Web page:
Passenger, Book 2; published in 2017; 532 pages. ★★★★☆
“Do you believe in destiny, then? That something deserves to exist, just because it once was?”
“I believe in humanity, in peace, in the natural order of things,” he said. “I believe that the only way to balance the power of what we can do is with sacrifice. Accepting that we cannot possess the things and people not meant for us, we cannot control every outcome; we cannot cheat death. Otherwise there’s no meaning to any of it.”
All Etta Spencer wanted was to make her violin debut when she was thrust into a treacherous world where the struggle for power could alter history. After losing the one thing that would have allowed her to protect the Timeline, and the one person worth fighting for, Etta awakens alone in an unknown place and time, exposed to the threat of the two groups who would rather see her dead than succeed. When help arrives, it comes from the last person Etta ever expected—Julian Ironwood, the Grand Master’s heir who has long been presumed dead, and whose dangerous alliance with a man from Etta’s past could put them both at risk.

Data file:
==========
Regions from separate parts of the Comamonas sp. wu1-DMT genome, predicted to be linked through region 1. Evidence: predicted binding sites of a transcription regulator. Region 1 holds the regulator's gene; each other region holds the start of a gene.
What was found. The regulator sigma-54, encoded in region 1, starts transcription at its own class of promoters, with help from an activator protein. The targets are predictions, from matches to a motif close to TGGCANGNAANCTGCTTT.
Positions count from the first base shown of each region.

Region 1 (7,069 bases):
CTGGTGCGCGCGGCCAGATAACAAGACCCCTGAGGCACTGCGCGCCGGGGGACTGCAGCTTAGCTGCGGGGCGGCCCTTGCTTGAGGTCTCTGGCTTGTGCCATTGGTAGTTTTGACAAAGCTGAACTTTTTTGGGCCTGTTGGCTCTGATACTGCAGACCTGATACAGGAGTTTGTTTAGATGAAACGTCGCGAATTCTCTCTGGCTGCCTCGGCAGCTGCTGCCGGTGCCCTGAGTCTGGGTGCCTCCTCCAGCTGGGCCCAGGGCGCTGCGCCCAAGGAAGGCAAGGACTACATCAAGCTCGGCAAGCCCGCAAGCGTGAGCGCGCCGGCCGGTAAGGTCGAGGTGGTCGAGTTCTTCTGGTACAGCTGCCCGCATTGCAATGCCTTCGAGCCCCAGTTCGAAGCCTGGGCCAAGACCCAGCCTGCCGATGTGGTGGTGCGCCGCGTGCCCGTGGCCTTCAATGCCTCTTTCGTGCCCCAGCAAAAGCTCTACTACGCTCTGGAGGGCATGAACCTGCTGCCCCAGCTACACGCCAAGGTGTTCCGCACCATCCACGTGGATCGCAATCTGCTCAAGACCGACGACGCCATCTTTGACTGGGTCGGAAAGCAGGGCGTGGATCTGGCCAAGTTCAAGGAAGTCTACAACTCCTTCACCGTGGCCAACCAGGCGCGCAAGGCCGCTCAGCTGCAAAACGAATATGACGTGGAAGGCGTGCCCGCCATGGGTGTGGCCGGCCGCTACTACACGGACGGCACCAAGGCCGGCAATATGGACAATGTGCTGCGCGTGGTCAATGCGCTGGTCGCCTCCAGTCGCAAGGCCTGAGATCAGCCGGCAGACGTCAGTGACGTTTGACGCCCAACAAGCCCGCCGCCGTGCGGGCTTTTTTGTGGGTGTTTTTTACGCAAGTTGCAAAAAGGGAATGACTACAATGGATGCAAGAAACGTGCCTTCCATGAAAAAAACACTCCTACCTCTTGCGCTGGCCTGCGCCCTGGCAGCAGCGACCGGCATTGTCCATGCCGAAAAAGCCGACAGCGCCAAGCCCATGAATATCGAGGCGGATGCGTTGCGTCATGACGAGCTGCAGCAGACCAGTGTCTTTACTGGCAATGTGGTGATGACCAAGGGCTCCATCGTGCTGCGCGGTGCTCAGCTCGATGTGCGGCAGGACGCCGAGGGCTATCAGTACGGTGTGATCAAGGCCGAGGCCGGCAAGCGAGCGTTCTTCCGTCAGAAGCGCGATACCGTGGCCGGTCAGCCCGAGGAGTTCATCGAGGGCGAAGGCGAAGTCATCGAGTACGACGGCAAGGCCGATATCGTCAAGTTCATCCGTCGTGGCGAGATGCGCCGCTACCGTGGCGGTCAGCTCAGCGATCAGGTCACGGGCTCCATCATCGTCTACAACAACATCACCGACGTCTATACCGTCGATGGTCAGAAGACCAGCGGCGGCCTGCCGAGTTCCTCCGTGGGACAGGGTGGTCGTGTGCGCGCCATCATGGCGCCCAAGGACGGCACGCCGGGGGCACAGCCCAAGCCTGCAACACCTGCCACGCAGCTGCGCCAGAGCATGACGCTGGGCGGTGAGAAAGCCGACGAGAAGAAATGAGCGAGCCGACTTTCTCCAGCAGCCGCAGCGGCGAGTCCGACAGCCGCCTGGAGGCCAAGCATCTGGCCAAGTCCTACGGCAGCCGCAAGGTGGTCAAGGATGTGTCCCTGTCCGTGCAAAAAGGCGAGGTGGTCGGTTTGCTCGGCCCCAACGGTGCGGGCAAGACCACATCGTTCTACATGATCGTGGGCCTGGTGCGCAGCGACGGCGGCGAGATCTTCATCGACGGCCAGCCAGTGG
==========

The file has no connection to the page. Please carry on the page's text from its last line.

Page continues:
Meanwhile, Nicholas and Sophia are racing through time in order to locate Etta and the missing astrolabe with Ironwood travelers hot on their trail. They cross paths with a mercenary-for-hire, a cheeky girl named Li Min who quickly develops a flirtation with Sophia. But as the three of them attempt to evade their pursuers, Nicholas soon realizes that one of his companions may have ulterior motives.
As Etta and Nicholas fight to make their way back to one another, from Imperial Russia to the Vatican catacombs, time is rapidly shifting and changing into something unrecognizable… and might just run out on both of them.
There are an awful lot of trilogies out there, especially in young adult books, which really don’t need to be trilogies. After The Edge of the Abyss and Wayfarer, though, I’m no longer sure that duologies are the solution. While Wayfarer was still a strong and well-crafted novel, the pacing of the first half of the story dragged badly, and many new story elements were added in a rushed and haphazard-feeling manner. It wasn’t bad, per se, but it could have been better, and a little more pagetime might have done a lot to improve things. Say… another book?